|Publication number||US4799677 A|
|Application number||US 06/832,903|
|Publication date||Jan 24, 1989|
|Filing date||Feb 24, 1986|
|Priority date||Sep 2, 1983|
|Publication number||06832903, 832903, US 4799677 A, US 4799677A, US-A-4799677, US4799677 A, US4799677A|
|Inventors||Jeffrey E. Frederiksen|
|Original Assignee||Bally Manufacturing Corporation|
|Export Citation||BiBTeX, EndNote, RefMan|
|Patent Citations (3), Referenced by (152), Classifications (7), Legal Events (8)|
|External Links: USPTO, USPTO Assignment, Espacenet|
This is a continuation of application Ser. No. 529,046 filed Sept. 2, 1983, now abandoned.
The present invention relates generally to video game apparatus and more particularly to a video amusement game utilizing a consumer video disk as a read only memory for storage of compressed digitized video data and non-video digital data.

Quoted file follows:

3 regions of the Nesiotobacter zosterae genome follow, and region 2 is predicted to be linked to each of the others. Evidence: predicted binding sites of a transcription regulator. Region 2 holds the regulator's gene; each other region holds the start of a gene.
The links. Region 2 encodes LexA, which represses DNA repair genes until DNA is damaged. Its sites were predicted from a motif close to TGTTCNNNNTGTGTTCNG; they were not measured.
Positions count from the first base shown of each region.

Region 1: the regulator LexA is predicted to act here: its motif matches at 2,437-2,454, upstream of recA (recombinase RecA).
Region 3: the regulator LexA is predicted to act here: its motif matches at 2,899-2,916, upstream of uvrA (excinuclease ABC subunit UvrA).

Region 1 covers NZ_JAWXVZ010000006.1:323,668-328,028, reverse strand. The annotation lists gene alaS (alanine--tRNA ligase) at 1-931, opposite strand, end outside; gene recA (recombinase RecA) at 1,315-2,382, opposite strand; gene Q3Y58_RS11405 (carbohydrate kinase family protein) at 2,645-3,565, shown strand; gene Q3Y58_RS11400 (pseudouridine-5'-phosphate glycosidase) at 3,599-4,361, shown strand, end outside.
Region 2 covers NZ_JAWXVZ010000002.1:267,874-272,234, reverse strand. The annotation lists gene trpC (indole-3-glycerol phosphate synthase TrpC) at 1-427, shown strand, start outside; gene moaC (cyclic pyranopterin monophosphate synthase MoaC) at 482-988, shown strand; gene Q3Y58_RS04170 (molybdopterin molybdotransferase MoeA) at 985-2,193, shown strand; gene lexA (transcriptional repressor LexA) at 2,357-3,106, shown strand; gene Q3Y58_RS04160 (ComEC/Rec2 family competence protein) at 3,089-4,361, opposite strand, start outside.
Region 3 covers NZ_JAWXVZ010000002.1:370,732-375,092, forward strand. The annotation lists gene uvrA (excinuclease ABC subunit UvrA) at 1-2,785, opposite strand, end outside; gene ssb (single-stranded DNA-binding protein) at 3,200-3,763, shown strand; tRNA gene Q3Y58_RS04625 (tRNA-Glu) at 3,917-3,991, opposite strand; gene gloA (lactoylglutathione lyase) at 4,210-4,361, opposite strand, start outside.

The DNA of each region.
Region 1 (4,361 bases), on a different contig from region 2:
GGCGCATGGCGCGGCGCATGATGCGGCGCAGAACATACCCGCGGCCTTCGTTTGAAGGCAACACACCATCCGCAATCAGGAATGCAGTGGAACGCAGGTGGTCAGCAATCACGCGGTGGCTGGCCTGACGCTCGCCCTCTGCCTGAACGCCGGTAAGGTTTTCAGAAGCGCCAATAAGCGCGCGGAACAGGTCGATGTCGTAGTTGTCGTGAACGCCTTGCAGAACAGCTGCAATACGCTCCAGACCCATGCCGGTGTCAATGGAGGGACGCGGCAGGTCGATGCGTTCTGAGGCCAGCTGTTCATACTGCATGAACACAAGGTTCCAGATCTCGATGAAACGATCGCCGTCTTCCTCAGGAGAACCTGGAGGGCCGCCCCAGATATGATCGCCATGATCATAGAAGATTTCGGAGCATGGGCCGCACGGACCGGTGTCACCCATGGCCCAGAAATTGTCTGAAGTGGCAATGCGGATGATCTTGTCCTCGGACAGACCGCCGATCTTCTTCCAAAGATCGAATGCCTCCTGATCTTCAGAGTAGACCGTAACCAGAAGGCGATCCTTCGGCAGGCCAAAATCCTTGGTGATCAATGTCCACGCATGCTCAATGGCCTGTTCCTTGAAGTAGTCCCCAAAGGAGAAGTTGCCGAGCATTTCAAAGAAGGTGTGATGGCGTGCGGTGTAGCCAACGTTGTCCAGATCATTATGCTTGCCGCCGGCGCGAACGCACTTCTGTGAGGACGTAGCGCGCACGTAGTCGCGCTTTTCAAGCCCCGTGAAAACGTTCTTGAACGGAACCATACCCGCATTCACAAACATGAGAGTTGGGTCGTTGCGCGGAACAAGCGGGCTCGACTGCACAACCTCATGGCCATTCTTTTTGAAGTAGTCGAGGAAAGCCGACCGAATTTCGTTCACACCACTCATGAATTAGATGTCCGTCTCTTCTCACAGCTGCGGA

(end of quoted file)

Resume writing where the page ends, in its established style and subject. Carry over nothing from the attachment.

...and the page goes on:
It has become increasingly advantageous to employ digital techniques to process video image signals in digital form. It is particularly true in the video game art where access to and manipulation of large amounts of video information has become more and more essential. Unfortunately, the digitized video signals typically require eight bits of digital data for each of the hundreds of thousands of separate picture elements (pixels) in each video frame. Thus, a bit rate in excess of 240 megabits per second can result from digitizing video image signals. Storage of video data in view of the resulting large amount of data and the wide bandwidth required causes extremely expensive storage systems to be necessary.